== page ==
Today, I'm challenging you to change your mindset about your use of the social media platforms. This is a thought I had a few weeks back, and it's my hope that it changes the way I use social media going forward. Hopefully, it will do the same for you.

Imagine that every one of your followers on each platform had to pay a monthly fee of $10 to follow and get access to your posts. How do you suppose that would change your content?

For me, I know what would happen to mine. I would instantly begin posting at least once per day on every social platform. If each of my 62 Instagram followers are paying me $10 per month, the very least that they deserve is a post per day, right?

In addition, the content posted would be much more niche and way more informative. It doesn't matter whether your content is more geared toward information or entertainment, because both play very well on social media. The point is that if you have someone paying money to access your account, you would want to triple down on providing as much value to each of your subscribers as possible. After all, they are providing you with value (income) by paying for access to your posts.

OK, so this was all hypothetical, right? You and I both know that the social media platforms earn money through advertising, so they're never going to charge us to have an account. However, I hope you caught the point of this post. People don't follow you if you're just posting random crap. They follow for a very specific reason, and the more niche (I hate that word, and I don't even know why) you become, the more dedicated of a follower you will have.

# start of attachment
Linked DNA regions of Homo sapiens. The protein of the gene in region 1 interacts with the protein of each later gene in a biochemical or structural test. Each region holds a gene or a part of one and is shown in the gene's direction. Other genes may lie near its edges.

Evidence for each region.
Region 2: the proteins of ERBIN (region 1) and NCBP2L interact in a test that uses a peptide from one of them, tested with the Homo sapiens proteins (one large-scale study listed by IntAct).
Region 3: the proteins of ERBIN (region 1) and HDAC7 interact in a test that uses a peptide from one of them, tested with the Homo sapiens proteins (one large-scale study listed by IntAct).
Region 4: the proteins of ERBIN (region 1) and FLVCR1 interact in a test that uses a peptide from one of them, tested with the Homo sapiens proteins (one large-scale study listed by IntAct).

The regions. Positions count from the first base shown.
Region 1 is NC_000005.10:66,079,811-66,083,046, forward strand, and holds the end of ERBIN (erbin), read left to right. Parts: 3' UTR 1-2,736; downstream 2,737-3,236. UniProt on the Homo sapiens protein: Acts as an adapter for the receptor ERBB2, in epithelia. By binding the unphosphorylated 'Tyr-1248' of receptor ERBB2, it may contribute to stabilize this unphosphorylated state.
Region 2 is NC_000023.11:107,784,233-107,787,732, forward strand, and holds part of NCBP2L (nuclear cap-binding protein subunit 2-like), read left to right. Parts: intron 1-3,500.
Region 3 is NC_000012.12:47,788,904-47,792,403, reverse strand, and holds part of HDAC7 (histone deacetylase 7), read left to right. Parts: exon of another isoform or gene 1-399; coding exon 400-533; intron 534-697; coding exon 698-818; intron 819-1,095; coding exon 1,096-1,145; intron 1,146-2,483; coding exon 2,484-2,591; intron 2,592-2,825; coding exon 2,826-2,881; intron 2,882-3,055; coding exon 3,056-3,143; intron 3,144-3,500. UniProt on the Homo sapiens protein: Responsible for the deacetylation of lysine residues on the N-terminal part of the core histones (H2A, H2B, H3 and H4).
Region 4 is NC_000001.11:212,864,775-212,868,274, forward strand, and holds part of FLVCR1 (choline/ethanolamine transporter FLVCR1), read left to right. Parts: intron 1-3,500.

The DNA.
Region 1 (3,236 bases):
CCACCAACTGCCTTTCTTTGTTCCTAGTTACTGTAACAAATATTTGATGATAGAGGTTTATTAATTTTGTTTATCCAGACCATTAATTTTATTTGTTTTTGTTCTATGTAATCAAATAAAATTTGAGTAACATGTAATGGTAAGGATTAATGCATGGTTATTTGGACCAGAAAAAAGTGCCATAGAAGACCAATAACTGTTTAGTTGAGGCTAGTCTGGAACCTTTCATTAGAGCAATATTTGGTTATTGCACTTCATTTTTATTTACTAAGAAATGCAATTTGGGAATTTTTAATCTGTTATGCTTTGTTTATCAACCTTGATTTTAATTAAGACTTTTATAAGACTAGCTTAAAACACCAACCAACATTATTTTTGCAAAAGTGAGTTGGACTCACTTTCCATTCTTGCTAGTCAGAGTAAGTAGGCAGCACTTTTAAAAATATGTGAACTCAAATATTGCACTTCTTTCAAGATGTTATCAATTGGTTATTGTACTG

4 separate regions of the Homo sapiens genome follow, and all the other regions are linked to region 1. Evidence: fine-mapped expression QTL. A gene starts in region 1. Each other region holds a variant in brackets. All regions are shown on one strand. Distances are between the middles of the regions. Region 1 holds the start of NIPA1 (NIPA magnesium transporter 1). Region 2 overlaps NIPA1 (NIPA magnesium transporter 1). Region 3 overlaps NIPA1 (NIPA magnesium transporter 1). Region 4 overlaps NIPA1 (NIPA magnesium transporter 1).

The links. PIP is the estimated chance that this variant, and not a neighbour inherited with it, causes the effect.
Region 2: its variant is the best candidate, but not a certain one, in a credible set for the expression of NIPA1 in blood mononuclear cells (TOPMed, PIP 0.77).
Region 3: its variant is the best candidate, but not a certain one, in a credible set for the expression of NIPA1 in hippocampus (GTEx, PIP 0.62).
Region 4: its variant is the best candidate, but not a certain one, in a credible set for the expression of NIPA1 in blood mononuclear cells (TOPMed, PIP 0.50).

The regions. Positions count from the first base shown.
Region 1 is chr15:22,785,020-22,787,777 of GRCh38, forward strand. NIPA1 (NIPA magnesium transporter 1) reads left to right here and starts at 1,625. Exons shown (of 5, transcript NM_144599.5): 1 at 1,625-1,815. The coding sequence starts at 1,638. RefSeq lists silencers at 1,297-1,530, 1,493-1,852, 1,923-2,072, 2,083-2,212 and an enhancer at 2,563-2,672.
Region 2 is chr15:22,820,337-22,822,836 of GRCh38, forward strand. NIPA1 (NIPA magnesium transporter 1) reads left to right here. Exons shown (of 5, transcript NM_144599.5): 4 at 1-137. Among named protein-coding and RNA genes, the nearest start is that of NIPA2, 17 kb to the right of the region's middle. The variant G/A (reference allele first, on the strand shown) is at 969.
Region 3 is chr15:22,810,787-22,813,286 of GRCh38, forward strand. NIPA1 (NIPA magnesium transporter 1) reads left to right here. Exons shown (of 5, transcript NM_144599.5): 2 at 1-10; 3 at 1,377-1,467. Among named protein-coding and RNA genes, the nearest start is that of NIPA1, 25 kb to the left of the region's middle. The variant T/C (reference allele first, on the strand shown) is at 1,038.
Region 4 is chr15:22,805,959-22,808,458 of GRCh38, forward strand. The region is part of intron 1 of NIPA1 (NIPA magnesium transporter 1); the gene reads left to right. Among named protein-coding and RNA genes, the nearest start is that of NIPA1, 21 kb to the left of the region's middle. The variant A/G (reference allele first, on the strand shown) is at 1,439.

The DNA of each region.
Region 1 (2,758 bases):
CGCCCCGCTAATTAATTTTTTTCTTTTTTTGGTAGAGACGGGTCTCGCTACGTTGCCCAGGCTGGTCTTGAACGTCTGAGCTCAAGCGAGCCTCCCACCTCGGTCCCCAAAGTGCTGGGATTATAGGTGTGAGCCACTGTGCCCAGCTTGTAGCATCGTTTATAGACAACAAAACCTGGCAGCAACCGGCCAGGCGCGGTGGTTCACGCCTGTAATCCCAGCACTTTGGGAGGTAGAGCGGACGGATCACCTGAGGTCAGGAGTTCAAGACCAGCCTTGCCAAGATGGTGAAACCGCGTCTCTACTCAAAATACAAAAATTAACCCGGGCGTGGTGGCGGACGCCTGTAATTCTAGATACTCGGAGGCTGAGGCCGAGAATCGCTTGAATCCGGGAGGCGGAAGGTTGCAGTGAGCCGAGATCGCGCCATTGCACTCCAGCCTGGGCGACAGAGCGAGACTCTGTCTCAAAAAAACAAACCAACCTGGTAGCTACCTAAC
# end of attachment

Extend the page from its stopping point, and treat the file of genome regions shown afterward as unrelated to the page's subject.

Here's a fun exercise for this weekend that will help you evaluate your content. Go to Instagram, TikTok, LinkedIn, or whatever other social sites you use. Look at your last 9 posts on each site and ask yourself two questions.

  • Would you pay $10 per month to read what you posted?
  • How could you restructure your post to provide more value to the people reading it?
By the way, the answer to the first question for probably all of us is going to be a resounding 'NO'. That's definitely the answer I got by looking at my posts. That's OK though, because the first step to any change is to acknowledge that there is a problem, or that you could be doing better, in the first place.

Think about what you really want to share about your life experiences. Do you want to teach people a skill you have? Are you just looking to document your life? (By the way, the documenting approach is super powerful if you go about it the right way. I did this with my training for a half-marathon in 2017, and was amazed at all the positive feedback I received.)

Take your followers on a journey. Tell them a great story that they are bound to get very invested in. Never pretend to know more about a topic than you actually do - that's one way to not only lose the respect of others, but you'll also be called out by someone who does know about the topic. 

One of the most important pieces of advice I've received was from GaryVee. Recently, he said to treat every follower like they're the only one. I've got to admit, I do a terrible job at this. Many times, I'm amazed I have any followers at all. Who would want to be updated on all my random nonsense?